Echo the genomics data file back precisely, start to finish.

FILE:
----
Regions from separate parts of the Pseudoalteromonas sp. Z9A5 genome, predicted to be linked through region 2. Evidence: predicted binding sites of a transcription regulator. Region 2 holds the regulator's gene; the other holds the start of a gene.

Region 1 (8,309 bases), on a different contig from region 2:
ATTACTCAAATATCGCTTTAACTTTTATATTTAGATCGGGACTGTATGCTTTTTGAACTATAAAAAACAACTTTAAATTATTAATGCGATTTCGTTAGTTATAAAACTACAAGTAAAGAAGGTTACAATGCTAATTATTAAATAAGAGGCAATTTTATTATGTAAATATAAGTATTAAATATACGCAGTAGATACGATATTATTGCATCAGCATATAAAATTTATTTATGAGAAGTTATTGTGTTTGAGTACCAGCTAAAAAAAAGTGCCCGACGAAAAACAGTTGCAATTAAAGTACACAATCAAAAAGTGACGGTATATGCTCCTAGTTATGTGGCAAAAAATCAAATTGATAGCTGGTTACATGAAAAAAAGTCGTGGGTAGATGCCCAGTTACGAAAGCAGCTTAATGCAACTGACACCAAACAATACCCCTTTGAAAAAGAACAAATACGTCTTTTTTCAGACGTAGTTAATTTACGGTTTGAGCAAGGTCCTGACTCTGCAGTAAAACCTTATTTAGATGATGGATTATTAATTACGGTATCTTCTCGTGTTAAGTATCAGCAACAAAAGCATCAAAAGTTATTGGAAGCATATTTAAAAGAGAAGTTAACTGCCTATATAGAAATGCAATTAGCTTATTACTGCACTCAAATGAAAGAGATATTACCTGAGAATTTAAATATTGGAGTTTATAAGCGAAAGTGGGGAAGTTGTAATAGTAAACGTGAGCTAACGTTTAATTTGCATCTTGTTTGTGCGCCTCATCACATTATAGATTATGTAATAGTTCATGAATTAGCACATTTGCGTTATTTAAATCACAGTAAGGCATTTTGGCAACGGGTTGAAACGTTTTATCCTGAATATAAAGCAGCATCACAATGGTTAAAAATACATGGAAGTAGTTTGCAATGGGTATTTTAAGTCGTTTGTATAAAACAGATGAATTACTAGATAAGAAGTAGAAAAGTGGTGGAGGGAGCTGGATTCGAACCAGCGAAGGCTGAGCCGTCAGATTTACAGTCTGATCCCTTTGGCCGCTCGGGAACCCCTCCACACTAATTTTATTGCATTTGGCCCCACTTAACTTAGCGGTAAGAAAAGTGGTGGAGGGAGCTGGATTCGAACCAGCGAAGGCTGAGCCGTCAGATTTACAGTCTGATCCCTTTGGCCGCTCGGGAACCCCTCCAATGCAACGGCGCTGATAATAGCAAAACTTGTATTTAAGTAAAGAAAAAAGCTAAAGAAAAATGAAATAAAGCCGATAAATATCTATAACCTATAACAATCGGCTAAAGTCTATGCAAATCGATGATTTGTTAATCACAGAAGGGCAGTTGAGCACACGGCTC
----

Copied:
Regions from separate parts of the Pseudoalteromonas sp. Z9A5 genome, predicted to be linked through region 2. Evidence: predicted binding sites of a transcription regulator. Region 2 holds the regulator's gene; the other holds the start of a gene.

Region 1 (8,309 bases), on a different contig from region 2:
ATTACTCAAATATCGCTTTAACTTTTATATTTAGATCGGGACTGTATGCTTTTTGAACTATAAAAAACAACTTTAAATTATTAATGCGATTTCGTTAGTTATAAAACTACAAGTAAAGAAGGTTACAATGCTAATTATTAAATAAGAGGCAATTTTATTATGTAAATATAAGTATTAAATATACGCAGTAGATACGATATTATTGCATCAGCATATAAAATTTATTTATGAGAAGTTATTGTGTTTGAGTACCAGCTAAAAAAAAGTGCCCGACGAAAAACAGTTGCAATTAAAGTACACAATCAAAAAGTGACGGTATATGCTCCTAGTTATGTGGCAAAAAATCAAATTGATAGCTGGTTACATGAAAAAAAGTCGTGGGTAGATGCCCAGTTACGAAAGCAGCTTAATGCAACTGACACCAAACAATACCCCTTTGAAAAAGAACAAATACGTCTTTTTTCAGACGTAGTTAATTTACGGTTTGAGCAAGGTCCTGACTCTGCAGTAAAACCTTATTTAGATGATGGATTATTAATTACGGTATCTTCTCGTGTTAAGTATCAGCAACAAAAGCATCAAAAGTTATTGGAAGCATATTTAAAAGAGAAGTTAACTGCCTATATAGAAATGCAATTAGCTTATTACTGCACTCAAATGAAAGAGATATTACCTGAGAATTTAAATATTGGAGTTTATAAGCGAAAGTGGGGAAGTTGTAATAGTAAACGTGAGCTAACGTTTAATTTGCATCTTGTTTGTGCGCCTCATCACATTATAGATTATGTAATAGTTCATGAATTAGCACATTTGCGTTATTTAAATCACAGTAAGGCATTTTGGCAACGGGTTGAAACGTTTTATCCTGAATATAAAGCAGCATCACAATGGTTAAAAATACATGGAAGTAGTTTGCAATGGGTATTTTAAGTCGTTTGTATAAAACAGATGAATTACTAGATAAGAAGTAGAAAAGTGGTGGAGGGAGCTGGATTCGAACCAGCGAAGGCTGAGCCGTCAGATTTACAGTCTGATCCCTTTGGCCGCTCGGGAACCCCTCCACACTAATTTTATTGCATTTGGCCCCACTTAACTTAGCGGTAAGAAAAGTGGTGGAGGGAGCTGGATTCGAACCAGCGAAGGCTGAGCCGTCAGATTTACAGTCTGATCCCTTTGGCCGCTCGGGAACCCCTCCAATGCAACGGCGCTGATAATAGCAAAACTTGTATTTAAGTAAAGAAAAAAGCTAAAGAAAAATGAAATAAAGCCGATAAATATCTATAACCTATAACAATCGGCTAAAGTCTATGCAAATCGATGATTTGTTAATCACAGAAGGGCAGTTGAGCACACGGCTC